Needle-Exchange Programs To Prevent HIV Cases Among IDUs

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Needle-Exchange Programs

Washington, D.C., should be allowed to fund needle-exchange programs to prevent the spread of HIV among injection drug users in the city, Steve Chapman, a member of the Chicago Tribune's editorial board, writes in a Tribune perspective piece. The House this week is expected to vote on a bill that would allow the district to "decide for itself whether to spend its own dollars to hand out" clean needles and syringes, according to Chapman (Chapman, Chicago Tribune, 6/17).

The House Appropriations Committee recently approved a $21.4 billion appropriations bill that would lift a ban on city funding for needle-exchange programs in the district. The House Appropriations Subcommittee on Financial Services and General Government earlier this month voted to remove language from the bill that prevents the district from financing the programs. The ban was first imposed under a federal law signed by former President Clinton in 1998 that prohibits the district government from using local tax money to fund any organization that operates a needle-exchange program. The House has added the ban each year to the district's appropriations bill.


Rep. Jose Serrano (D-N.Y.), chair of the subcommittee, recently said he would make it a priority to push for removal of the language. District Mayor Adrian Fenty has said that he will provide funds for needle-exchange programs as soon as Congress removes the language.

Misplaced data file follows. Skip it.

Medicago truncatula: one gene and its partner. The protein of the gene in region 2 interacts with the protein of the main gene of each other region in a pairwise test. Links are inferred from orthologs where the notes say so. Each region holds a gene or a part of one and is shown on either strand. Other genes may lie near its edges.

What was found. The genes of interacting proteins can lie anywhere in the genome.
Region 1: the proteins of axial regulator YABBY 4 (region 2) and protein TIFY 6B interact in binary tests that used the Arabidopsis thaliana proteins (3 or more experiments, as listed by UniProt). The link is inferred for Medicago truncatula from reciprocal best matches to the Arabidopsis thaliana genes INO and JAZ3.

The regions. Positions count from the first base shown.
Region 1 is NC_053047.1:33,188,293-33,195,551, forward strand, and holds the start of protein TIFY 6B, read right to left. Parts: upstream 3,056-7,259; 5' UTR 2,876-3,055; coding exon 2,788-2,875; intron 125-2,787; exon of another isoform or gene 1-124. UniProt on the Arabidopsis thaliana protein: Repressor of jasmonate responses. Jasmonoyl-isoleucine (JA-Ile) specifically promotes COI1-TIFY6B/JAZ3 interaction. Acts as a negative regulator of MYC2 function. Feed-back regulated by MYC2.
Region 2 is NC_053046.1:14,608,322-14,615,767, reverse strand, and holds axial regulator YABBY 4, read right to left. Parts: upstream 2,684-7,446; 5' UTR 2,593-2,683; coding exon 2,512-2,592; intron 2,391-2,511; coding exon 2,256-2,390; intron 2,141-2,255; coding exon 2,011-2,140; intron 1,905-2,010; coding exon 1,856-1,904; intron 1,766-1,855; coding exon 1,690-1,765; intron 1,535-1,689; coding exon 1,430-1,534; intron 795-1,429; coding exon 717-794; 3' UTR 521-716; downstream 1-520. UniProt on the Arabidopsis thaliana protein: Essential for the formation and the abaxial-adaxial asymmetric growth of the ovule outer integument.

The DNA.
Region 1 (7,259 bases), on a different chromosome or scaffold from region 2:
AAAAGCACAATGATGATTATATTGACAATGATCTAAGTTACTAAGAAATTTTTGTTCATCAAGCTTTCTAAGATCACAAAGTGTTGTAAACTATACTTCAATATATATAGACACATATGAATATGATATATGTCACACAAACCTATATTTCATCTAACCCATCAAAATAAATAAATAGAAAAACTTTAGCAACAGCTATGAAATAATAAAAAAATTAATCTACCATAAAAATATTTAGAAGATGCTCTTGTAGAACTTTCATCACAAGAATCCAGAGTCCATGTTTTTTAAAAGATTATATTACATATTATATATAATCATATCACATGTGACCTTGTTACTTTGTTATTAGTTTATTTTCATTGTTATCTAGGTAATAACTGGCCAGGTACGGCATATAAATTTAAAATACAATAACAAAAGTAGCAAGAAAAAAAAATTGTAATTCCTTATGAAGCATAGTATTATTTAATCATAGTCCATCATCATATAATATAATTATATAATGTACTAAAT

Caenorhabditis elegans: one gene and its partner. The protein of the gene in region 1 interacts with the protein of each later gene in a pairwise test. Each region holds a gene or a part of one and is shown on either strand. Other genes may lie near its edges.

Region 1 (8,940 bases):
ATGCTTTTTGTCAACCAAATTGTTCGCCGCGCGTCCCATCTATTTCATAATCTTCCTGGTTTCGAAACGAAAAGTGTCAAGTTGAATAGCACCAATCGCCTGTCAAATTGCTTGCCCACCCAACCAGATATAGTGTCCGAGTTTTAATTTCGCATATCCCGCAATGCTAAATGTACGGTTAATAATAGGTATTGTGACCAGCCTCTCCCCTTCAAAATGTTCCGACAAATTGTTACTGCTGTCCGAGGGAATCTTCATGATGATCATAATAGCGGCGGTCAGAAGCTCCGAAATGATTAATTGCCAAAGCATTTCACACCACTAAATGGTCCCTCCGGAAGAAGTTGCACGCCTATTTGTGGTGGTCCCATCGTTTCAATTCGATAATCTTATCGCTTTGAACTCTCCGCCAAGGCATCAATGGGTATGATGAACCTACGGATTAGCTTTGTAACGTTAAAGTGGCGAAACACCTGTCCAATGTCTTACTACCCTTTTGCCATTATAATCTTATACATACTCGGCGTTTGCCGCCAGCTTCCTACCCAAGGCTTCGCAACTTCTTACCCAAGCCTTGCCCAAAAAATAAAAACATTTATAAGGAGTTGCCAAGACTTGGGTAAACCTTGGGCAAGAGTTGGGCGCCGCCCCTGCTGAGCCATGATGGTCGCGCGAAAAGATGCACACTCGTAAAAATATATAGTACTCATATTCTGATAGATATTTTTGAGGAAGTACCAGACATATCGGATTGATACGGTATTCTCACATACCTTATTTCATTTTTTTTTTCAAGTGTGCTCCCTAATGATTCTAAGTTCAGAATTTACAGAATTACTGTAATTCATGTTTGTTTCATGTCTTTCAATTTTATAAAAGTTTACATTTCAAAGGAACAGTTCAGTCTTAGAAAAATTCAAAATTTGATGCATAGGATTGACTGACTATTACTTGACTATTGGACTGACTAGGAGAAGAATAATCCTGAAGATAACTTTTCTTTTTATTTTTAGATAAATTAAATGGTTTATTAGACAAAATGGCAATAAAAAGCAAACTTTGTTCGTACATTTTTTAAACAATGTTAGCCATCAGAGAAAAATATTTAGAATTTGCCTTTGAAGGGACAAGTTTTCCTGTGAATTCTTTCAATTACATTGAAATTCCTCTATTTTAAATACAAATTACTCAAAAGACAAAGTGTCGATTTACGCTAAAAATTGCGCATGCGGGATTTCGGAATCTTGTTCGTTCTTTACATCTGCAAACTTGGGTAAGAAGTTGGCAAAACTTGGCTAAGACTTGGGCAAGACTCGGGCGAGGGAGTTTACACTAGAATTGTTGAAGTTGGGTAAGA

Injection drug use is the second most common mode of HIV transmission among men in the district and the most common mode among women in the city. Prevention Works!, the district's only needle-exchange program, is financed through private donations and reaches about one-third of the estimated 9,700 injection drug users in the city (Kaiser Daily HIV/AIDS Report, 6/13).

Although the federal government "spends some $15 billion a year on health care and financial assistance for AIDS patients," it "refuses to lay out one thin dime for" needle-exchange programs, Chapman writes. He adds that although there are studies that "fail to vindicate" the programs, they are "rare and unrepresentative." In addition, the "strong consensus" among experts is that exchange programs have "proven their value beyond dispute."

Funding bans on needle-exchange programs are "not the only impediment," according to Chapman. Scott Burris, a law professor at Temple University, says that 23 states have laws that deter or prohibit pharmacies from selling syringes without a prescription, Chapman writes. Some district HIV/AIDS advocates say the city is "guilty of the same mistake," Chapman adds. While the district is "asking for help from Congress on needle exchange, it could help itself by deregulating" over-the-counter sales of clean needles, according to Chapman. "Restrictions on the sale and possession of injecting equipment, like the funding bans, make it harder for drug users to take basic self-preservation measures," Chapman writes, concluding, "If you like throwing away money, preventing addicts from getting access to sterile syringes is an excellent strategy. If you like squandering lives, it's even better" (Chicago Tribune, 6/17).

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